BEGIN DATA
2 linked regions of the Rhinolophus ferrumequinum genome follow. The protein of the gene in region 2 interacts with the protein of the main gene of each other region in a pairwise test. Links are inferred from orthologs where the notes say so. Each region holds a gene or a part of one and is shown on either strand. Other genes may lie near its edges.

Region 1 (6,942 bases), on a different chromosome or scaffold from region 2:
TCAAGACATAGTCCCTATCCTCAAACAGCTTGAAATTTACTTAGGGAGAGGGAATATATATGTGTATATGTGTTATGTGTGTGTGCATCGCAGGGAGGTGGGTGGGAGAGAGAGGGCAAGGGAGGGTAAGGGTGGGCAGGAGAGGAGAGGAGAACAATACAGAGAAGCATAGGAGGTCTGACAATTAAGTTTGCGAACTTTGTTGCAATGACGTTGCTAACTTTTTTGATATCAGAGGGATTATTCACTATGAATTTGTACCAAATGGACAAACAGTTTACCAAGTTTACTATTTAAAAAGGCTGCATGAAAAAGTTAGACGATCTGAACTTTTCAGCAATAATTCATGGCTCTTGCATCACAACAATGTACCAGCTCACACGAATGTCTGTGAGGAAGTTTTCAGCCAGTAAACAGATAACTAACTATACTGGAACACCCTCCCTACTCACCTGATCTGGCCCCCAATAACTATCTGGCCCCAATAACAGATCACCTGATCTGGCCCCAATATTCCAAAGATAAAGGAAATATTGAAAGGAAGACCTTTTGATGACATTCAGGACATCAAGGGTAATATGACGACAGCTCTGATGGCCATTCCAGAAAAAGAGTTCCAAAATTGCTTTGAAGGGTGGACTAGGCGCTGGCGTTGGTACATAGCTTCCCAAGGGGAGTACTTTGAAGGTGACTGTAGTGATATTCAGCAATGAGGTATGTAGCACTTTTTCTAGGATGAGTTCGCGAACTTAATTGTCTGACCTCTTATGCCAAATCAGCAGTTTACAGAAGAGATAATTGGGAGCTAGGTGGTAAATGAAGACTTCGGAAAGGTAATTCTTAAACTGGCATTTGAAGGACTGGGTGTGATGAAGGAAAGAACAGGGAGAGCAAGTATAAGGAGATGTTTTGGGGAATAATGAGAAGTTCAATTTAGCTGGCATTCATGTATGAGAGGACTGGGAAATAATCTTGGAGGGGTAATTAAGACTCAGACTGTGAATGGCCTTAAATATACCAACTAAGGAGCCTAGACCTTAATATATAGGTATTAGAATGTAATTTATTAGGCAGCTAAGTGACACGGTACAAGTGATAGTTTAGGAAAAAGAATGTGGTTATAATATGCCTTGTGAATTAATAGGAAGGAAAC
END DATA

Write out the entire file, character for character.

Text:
2 linked regions of the Rhinolophus ferrumequinum genome follow. The protein of the gene in region 2 interacts with the protein of the main gene of each other region in a pairwise test. Links are inferred from orthologs where the notes say so. Each region holds a gene or a part of one and is shown on either strand. Other genes may lie near its edges.

Region 1 (6,942 bases), on a different chromosome or scaffold from region 2:
TCAAGACATAGTCCCTATCCTCAAACAGCTTGAAATTTACTTAGGGAGAGGGAATATATATGTGTATATGTGTTATGTGTGTGTGCATCGCAGGGAGGTGGGTGGGAGAGAGAGGGCAAGGGAGGGTAAGGGTGGGCAGGAGAGGAGAGGAGAACAATACAGAGAAGCATAGGAGGTCTGACAATTAAGTTTGCGAACTTTGTTGCAATGACGTTGCTAACTTTTTTGATATCAGAGGGATTATTCACTATGAATTTGTACCAAATGGACAAACAGTTTACCAAGTTTACTATTTAAAAAGGCTGCATGAAAAAGTTAGACGATCTGAACTTTTCAGCAATAATTCATGGCTCTTGCATCACAACAATGTACCAGCTCACACGAATGTCTGTGAGGAAGTTTTCAGCCAGTAAACAGATAACTAACTATACTGGAACACCCTCCCTACTCACCTGATCTGGCCCCCAATAACTATCTGGCCCCAATAACAGATCACCTGATCTGGCCCCAATATTCCAAAGATAAAGGAAATATTGAAAGGAAGACCTTTTGATGACATTCAGGACATCAAGGGTAATATGACGACAGCTCTGATGGCCATTCCAGAAAAAGAGTTCCAAAATTGCTTTGAAGGGTGGACTAGGCGCTGGCGTTGGTACATAGCTTCCCAAGGGGAGTACTTTGAAGGTGACTGTAGTGATATTCAGCAATGAGGTATGTAGCACTTTTTCTAGGATGAGTTCGCGAACTTAATTGTCTGACCTCTTATGCCAAATCAGCAGTTTACAGAAGAGATAATTGGGAGCTAGGTGGTAAATGAAGACTTCGGAAAGGTAATTCTTAAACTGGCATTTGAAGGACTGGGTGTGATGAAGGAAAGAACAGGGAGAGCAAGTATAAGGAGATGTTTTGGGGAATAATGAGAAGTTCAATTTAGCTGGCATTCATGTATGAGAGGACTGGGAAATAATCTTGGAGGGGTAATTAAGACTCAGACTGTGAATGGCCTTAAATATACCAACTAAGGAGCCTAGACCTTAATATATAGGTATTAGAATGTAATTTATTAGGCAGCTAAGTGACACGGTACAAGTGATAGTTTAGGAAAAAGAATGTGGTTATAATATGCCTTGTGAATTAATAGGAAGGAAAC